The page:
Here comes Thomas Carlyle, then only beginning to emerge from obscurity, and destined to remain yet, for a long time to come, totally unknown to a French public. He had particularly shocked M. Rio's sensitive conscience by the casy, off-hand way in which he absolves the crimes of the great Revolutionists. This feeling amounted to downright indignation on meeting with the following passage :- “ It is impossible to name any period in the history of France when the nation, as a body, suffered less than during the

* The above words stand in English in the original.

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period called the Reign of Terror”: “an assumption so arbitrary and so insulting for the victims,” adds our author, “had left in my mind an aversion which I should have deemed incurable, had I not met the man who made it.”

Great, therefore, was his surprise when, instead of a ferocious Jacobin, he was brought face to face with a person of simple manners, his eyes beaming with kindness, and altogether showing a soul open to every tender emotion. On some of the most vital religious and political questions M. Rio found himself on common ground with Carlyle. Could this be the man who was represented as the friend and adviser of certain notorious revolutionists, such as Godefroi, Cavaignac, and Mazzini ? Yes, indeed ; so it was ; for shortly after their new acquaintance, he invited him to dine with the two personages. Think of what must have been the inward feelings of the young offspring of the old Chouan! However, he got over it by degrees, especially on becoming more intimate with the author of “Heroes and Hero Worship.” Besides, there was a certain latent originality, a certain fondness for the Ideal, which ever and anon burst forth in Carlyle's conversations; and we know how very congenial that turn of mind was always to that of our Frenchman ; so we soon find him inserting in his diary the following lines :

“ April 8, 1839.—Tho four hours I have just been passing with Carlyle may reckon among the best I have known in London. We entered deeply into many great subjects, the Crusades, Dante, the French Revolution, the religious future of Europe, of which he takes a more sunny view than I do, on account of his faith in the progress of mankind and the durability of Christianity. My objections, grounded on the decline of the highest of Christian virtues-humility--embarrassed him a little, precisely because he highly appreciates that virtue, which he admits to have been both better understood and practised in the Middle Age than at present. He professes the highest admiration for the Crusades and for Peter the Herniit, whom he curiously compares with Demosthenes. The former, said he, used to labour over his speeches to such a degree that they were said to smell of lamp oil, and then he went to declaim them on the seashore with pebbles in his mouth, leaving to posterity as the grand rule for an orator : Action, action, action. The latter issues forth from his cloister without any other preparation but fasting and prayer ; for the precept of the Athenian orator he substitutes another of far more power: Faith, faith, and faith. The first was doomed to see his eloquence vanquished and Philip lording it over Greece ; the second upheaved Europe by the sound of his voice, and rushed on to the deliverance of the Holy Land.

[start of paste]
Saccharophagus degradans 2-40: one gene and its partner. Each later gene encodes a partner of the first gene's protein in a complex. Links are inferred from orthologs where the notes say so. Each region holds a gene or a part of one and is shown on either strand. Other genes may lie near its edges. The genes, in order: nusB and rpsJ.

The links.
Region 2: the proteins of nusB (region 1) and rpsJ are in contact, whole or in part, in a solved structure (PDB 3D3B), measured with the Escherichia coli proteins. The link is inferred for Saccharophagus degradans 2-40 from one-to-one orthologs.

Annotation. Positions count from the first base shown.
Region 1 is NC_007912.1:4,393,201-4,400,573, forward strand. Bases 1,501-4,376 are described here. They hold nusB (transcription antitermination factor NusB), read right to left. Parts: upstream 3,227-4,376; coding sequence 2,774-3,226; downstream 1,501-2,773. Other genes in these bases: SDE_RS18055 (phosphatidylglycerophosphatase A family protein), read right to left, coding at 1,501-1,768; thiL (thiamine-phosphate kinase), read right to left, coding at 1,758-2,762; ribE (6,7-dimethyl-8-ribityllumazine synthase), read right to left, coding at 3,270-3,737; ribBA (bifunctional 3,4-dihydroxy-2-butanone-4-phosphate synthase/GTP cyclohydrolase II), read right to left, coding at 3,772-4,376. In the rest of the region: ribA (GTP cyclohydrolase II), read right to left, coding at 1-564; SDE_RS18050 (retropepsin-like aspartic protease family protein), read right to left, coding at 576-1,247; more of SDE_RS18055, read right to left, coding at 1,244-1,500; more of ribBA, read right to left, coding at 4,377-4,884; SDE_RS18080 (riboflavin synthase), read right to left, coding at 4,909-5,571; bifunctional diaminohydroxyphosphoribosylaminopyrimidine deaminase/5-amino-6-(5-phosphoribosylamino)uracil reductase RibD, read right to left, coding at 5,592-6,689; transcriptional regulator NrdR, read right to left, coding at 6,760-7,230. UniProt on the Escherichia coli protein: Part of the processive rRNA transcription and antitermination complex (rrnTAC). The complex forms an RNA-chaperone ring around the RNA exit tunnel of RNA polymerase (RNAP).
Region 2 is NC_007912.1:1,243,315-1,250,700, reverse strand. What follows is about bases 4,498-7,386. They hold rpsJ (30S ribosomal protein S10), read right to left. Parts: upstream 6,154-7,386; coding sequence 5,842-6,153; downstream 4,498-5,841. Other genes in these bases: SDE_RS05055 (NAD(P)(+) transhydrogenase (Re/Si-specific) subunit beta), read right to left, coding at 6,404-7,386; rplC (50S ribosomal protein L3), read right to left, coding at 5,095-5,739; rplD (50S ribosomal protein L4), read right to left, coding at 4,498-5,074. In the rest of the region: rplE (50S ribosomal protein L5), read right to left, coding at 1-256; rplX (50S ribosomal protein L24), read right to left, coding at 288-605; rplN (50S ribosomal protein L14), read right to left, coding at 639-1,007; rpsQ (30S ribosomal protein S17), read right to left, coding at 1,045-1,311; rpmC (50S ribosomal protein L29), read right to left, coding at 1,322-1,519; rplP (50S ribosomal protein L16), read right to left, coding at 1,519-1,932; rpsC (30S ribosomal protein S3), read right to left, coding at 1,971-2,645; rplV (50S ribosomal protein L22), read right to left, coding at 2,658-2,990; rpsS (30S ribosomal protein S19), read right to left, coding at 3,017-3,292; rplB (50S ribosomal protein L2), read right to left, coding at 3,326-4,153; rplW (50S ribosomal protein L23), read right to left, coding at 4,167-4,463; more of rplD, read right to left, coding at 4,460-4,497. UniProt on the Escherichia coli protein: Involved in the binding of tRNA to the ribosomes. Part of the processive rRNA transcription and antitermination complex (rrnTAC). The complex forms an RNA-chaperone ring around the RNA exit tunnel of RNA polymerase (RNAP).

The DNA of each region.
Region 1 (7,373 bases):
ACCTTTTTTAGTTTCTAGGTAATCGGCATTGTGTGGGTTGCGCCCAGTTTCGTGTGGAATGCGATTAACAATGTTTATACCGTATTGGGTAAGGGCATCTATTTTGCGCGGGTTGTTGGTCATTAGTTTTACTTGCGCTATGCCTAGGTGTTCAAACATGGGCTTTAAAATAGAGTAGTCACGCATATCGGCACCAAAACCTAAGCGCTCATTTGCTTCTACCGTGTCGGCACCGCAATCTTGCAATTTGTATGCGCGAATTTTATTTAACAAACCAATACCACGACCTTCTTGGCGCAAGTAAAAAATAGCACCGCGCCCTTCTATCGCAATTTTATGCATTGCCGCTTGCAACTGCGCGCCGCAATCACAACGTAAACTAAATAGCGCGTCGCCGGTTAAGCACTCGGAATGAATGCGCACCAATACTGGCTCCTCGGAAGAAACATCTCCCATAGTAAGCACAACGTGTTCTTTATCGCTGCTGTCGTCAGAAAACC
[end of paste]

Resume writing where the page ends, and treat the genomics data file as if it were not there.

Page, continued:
“ The short parallel he drew between Milton's Satan and Goethe's Mephistopheles was equally striking. Milton makes him a grand and interesting figure.--the most interesting, indeed, of all his herces, a personage who would